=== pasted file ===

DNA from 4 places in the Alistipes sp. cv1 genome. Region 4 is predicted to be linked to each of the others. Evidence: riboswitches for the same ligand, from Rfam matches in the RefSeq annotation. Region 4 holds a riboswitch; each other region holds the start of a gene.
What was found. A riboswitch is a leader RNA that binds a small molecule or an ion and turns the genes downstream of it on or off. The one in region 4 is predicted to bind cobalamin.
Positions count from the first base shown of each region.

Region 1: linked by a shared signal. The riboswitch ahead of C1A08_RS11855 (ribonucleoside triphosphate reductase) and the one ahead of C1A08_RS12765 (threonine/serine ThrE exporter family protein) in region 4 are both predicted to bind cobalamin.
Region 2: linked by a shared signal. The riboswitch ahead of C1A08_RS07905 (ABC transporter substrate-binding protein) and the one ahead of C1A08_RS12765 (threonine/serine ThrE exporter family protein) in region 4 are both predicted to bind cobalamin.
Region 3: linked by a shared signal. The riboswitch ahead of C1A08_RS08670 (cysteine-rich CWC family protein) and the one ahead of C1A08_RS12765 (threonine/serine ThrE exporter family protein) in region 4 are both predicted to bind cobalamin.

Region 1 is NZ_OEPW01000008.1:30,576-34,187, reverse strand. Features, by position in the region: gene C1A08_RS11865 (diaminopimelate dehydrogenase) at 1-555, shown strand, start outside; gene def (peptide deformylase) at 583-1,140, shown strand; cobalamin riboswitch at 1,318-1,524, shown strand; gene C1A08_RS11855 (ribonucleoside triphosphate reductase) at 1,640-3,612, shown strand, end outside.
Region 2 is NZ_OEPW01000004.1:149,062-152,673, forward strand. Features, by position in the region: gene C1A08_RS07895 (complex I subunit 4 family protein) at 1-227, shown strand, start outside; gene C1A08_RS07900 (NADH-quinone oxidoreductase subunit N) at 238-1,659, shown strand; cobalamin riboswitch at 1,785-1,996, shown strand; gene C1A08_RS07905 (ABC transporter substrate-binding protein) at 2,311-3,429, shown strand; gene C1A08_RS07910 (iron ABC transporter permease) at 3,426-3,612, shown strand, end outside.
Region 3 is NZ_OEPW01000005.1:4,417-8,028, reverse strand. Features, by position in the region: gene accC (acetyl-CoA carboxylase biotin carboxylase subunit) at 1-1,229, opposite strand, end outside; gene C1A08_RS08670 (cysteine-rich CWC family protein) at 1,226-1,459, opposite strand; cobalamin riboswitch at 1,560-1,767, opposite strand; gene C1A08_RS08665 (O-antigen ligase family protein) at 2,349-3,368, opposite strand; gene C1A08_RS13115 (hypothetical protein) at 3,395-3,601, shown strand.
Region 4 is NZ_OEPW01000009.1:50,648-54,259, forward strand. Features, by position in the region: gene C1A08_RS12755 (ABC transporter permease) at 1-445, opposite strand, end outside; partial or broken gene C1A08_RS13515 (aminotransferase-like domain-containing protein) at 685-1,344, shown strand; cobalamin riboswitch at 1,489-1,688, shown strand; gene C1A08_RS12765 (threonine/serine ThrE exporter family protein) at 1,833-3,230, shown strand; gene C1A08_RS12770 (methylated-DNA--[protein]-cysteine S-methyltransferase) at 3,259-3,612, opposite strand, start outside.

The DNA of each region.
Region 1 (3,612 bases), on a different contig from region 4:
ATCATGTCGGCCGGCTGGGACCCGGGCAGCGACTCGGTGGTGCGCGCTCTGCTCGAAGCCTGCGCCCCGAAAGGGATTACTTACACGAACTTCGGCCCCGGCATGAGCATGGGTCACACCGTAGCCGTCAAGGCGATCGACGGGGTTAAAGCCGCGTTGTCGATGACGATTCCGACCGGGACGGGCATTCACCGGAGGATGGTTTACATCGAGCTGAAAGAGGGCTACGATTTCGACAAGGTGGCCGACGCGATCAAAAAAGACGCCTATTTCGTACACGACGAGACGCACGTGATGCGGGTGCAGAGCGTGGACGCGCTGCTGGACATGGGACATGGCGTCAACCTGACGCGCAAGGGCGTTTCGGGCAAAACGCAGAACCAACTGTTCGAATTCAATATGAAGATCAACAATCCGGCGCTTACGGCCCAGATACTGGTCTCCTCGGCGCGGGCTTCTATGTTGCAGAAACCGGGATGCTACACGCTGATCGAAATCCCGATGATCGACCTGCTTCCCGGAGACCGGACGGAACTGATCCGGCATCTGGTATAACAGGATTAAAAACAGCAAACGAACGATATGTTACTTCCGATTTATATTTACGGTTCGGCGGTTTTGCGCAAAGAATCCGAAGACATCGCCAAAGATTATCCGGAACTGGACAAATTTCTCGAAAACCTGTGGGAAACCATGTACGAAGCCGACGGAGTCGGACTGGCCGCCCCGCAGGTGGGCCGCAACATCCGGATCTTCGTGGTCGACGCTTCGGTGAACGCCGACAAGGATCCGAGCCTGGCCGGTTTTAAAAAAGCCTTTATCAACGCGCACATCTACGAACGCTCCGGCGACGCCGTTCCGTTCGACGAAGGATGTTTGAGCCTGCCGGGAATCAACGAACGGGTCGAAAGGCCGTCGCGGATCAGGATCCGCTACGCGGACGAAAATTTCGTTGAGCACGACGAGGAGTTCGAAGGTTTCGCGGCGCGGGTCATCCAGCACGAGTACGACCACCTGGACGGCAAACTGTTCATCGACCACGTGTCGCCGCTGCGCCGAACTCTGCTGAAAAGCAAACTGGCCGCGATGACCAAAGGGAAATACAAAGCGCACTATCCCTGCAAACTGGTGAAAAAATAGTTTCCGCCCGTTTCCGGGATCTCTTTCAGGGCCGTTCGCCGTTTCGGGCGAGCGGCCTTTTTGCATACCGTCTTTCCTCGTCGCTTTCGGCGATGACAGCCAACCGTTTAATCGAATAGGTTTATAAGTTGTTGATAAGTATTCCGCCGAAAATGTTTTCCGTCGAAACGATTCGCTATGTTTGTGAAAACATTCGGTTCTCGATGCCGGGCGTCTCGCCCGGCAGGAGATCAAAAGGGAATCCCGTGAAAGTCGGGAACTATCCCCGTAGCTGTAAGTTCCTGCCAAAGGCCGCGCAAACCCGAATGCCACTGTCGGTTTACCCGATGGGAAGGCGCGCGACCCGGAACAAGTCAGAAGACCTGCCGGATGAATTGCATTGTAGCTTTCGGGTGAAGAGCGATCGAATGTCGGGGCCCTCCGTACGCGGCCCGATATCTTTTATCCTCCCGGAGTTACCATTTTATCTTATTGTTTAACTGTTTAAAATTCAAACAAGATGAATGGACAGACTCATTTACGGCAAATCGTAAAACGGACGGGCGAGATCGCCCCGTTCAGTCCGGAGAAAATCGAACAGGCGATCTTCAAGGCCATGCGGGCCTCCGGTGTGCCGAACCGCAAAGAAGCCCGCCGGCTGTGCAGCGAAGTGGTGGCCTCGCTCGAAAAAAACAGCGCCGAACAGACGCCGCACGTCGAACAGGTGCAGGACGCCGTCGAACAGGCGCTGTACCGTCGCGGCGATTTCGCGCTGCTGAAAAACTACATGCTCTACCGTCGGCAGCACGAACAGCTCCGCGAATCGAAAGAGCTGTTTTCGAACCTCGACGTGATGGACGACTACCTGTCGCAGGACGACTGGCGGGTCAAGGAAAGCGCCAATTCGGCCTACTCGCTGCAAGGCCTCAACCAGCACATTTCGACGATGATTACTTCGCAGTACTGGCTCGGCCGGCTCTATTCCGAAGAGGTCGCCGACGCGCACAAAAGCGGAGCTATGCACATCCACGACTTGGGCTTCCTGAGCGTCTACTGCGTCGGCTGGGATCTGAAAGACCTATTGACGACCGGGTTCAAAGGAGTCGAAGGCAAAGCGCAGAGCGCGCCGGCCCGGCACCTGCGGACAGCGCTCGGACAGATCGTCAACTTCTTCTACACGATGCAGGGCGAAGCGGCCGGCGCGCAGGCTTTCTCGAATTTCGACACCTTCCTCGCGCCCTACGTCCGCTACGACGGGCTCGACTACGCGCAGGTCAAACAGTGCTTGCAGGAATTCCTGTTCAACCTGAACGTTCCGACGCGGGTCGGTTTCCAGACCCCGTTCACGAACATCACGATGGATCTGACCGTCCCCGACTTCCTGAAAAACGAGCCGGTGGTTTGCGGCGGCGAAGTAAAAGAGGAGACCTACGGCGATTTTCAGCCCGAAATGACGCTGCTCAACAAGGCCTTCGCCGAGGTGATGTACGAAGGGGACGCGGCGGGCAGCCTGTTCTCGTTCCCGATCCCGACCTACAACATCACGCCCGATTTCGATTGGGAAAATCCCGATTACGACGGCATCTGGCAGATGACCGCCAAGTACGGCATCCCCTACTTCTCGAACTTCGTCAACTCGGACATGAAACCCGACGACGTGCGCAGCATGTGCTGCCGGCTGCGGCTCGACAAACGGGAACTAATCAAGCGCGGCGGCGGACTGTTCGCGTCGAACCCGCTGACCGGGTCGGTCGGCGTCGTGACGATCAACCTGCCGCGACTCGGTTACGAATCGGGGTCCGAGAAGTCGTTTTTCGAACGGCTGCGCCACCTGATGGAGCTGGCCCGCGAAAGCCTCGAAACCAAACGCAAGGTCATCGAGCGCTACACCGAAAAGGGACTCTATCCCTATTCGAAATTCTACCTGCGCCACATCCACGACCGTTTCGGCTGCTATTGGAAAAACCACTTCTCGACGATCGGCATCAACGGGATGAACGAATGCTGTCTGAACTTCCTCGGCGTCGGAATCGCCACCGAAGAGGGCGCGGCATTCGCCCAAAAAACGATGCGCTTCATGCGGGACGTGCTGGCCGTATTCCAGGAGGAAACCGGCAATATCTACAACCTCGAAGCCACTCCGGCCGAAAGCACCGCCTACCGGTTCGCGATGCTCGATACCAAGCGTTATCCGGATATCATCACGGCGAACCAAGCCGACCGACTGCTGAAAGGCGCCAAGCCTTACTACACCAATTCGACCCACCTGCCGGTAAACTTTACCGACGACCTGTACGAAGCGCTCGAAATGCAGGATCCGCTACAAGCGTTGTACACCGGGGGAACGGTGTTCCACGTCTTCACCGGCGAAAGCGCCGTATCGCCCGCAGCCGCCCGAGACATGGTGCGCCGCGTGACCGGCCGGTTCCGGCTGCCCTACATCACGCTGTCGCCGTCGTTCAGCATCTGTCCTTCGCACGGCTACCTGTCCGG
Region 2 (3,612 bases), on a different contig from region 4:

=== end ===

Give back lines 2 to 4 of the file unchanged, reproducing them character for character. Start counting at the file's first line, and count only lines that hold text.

What was found. A riboswitch is a leader RNA that binds a small molecule or an ion and turns the genes downstream of it on or off. The one in region 4 is predicted to bind cobalamin.
Positions count from the first base shown of each region.

Region 1: linked by a shared signal. The riboswitch ahead of C1A08_RS11855 (ribonucleoside triphosphate reductase) and the one ahead of C1A08_RS12765 (threonine/serine ThrE exporter family protein) in region 4 are both predicted to bind cobalamin.